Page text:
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    1. Yes, this issue has been lying in the background for some time now, though it is getting some exposure now. The fact that such provisions exist - and are re-cemented in the government's refusal to review them in this Bill - are indicative of an attitude to trans people that still runs deep. Society is still allowed, in many ways, to ignore the laws that were passed, (laws ostensibly to give our gender identity proper legal status). If someone doesn't happen to agree with your your gender identity, or objects to it, there are plenty of 'get outs' for them and the law will support them.

      Being forced to disclose their past puts trans people in a unique group.

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  4. good article, but your HIV/AIDS comparison with committing a crime / being a paedophile is a bit unnecessary.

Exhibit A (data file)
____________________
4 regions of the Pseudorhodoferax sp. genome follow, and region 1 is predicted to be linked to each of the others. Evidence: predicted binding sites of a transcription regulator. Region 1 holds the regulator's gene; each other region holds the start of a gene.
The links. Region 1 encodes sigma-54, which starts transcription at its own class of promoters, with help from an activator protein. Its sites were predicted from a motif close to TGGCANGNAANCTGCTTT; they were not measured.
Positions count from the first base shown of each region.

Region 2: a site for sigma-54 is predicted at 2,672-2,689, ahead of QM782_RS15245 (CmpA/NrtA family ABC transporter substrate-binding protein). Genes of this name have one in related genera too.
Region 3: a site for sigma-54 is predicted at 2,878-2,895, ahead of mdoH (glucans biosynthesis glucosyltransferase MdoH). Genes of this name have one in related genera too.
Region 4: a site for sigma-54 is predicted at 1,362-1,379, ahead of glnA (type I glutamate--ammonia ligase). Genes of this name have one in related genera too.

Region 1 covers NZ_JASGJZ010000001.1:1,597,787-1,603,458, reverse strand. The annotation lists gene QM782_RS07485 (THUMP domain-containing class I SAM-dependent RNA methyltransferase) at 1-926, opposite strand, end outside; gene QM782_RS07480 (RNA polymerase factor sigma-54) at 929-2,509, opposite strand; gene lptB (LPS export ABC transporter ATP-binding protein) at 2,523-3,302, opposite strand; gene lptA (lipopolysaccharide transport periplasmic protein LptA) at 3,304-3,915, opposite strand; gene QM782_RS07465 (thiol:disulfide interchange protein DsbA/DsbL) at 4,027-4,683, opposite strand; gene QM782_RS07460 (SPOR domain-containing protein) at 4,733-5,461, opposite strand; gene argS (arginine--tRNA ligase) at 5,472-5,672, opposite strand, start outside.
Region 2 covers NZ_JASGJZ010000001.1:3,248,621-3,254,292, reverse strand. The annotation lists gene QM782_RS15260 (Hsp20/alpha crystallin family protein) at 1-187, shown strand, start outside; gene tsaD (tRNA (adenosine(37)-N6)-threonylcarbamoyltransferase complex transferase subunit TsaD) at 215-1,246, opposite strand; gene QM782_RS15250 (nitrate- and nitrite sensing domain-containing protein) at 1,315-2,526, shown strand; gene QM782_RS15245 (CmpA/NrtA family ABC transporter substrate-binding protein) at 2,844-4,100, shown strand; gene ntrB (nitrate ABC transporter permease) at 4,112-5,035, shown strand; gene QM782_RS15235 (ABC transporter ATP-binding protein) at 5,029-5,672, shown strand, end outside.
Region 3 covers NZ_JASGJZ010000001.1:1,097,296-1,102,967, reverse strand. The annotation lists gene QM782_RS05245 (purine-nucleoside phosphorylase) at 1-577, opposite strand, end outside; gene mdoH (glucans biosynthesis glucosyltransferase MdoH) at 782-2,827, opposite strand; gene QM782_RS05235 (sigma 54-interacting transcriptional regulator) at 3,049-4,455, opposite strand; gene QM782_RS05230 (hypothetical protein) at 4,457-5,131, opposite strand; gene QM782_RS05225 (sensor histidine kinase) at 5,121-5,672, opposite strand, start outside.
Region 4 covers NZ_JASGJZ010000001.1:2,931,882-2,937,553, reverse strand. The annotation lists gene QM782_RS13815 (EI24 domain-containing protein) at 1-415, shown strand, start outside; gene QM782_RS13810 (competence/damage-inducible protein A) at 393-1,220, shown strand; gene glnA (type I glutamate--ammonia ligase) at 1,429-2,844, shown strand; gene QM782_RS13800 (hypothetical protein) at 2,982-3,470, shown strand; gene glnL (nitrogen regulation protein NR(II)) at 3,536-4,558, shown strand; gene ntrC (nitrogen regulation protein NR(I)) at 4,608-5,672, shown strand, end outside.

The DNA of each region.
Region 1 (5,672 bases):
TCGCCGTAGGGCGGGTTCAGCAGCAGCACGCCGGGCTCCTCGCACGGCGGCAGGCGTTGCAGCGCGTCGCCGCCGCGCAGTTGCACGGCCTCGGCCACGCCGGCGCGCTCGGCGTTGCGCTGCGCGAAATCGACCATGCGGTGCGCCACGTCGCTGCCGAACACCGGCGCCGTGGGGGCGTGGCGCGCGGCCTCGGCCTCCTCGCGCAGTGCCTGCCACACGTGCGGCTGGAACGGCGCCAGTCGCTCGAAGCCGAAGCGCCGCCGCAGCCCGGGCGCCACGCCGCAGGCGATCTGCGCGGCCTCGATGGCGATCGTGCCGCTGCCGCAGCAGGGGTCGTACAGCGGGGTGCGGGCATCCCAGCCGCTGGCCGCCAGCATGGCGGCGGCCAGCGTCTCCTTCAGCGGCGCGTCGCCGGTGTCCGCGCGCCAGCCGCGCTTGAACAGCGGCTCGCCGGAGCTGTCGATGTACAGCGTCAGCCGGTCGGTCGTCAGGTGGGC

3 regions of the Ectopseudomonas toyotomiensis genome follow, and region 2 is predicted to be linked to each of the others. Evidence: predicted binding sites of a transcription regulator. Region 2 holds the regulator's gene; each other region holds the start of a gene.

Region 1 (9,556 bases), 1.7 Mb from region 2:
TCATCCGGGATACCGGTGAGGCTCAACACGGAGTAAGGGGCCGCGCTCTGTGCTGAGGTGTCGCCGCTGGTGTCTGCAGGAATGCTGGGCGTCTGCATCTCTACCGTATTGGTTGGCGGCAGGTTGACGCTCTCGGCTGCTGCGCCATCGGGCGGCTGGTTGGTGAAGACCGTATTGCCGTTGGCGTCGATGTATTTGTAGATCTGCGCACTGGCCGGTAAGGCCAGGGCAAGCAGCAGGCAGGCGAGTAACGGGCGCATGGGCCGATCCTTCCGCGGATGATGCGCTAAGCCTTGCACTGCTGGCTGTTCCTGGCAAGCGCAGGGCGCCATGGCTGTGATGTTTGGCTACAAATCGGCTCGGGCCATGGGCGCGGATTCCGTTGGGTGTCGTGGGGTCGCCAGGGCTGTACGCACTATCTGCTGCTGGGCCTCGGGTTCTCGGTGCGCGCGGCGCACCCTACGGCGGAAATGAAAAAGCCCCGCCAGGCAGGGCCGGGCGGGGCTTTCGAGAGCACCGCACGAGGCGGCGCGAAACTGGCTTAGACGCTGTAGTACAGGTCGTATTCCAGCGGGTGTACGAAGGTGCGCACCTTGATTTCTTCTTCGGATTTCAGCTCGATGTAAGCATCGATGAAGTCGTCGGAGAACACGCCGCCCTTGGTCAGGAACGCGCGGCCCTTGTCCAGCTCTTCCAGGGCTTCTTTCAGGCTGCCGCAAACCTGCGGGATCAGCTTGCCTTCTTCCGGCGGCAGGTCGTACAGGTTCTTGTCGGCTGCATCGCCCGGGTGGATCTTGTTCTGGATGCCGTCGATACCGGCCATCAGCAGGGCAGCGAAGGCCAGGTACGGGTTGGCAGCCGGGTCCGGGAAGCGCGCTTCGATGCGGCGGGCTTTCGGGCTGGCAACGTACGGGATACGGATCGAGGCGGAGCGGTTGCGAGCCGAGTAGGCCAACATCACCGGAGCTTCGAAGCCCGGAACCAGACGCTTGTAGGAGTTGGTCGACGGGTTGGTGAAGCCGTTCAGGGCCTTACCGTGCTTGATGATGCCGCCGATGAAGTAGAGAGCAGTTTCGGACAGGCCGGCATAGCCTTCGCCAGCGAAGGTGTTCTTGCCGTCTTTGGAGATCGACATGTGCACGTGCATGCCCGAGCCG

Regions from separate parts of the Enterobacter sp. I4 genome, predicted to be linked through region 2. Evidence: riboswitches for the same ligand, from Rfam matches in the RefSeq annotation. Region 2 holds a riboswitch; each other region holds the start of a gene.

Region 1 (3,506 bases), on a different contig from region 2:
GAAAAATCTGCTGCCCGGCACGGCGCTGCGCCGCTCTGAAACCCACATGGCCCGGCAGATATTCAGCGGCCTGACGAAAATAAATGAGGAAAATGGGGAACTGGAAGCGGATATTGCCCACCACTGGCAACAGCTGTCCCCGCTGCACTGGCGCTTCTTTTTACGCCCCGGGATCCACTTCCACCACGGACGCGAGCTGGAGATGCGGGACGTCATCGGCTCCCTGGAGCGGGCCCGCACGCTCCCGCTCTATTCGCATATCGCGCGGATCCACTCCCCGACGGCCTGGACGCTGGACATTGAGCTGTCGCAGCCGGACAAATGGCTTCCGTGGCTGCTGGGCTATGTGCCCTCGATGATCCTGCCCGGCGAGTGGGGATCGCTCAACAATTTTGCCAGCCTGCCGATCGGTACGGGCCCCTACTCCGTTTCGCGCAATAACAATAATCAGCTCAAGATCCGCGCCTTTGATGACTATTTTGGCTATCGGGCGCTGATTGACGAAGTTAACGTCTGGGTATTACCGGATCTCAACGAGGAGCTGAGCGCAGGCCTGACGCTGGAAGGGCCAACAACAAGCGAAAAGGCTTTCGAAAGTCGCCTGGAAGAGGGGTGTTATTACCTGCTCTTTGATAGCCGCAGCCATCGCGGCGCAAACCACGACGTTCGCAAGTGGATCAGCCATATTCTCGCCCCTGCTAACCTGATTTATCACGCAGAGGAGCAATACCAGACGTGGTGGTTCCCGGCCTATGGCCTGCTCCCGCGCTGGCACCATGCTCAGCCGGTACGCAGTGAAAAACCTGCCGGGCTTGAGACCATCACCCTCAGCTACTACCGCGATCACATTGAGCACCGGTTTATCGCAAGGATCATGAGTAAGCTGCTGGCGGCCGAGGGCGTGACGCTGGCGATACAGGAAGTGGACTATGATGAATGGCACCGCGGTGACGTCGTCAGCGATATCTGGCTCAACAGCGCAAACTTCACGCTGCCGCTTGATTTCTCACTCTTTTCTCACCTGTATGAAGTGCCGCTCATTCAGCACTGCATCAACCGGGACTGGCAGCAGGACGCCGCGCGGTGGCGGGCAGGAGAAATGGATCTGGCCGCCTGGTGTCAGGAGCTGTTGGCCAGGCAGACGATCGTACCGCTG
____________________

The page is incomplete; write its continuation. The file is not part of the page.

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    1. Fair point and not my intention to equate the two in a pejorative way. In fact I removed that phrase before seeing your comment. Apologies if that was an unfortunate conflation.

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  5. Oh how terrible to be marginalized yet again. In the US, we don't have that divorce requirement, the marriage remains recognized if the couple was legally married even in a state where gay marriage is banned. Some couples do not stay together (as was in my case, despite my ex-wife's support), some will remain married and have a unique future and a new modern family.
    It would be unconscionable for a law that would make you disclose whatever you keep private, to do what this bill does.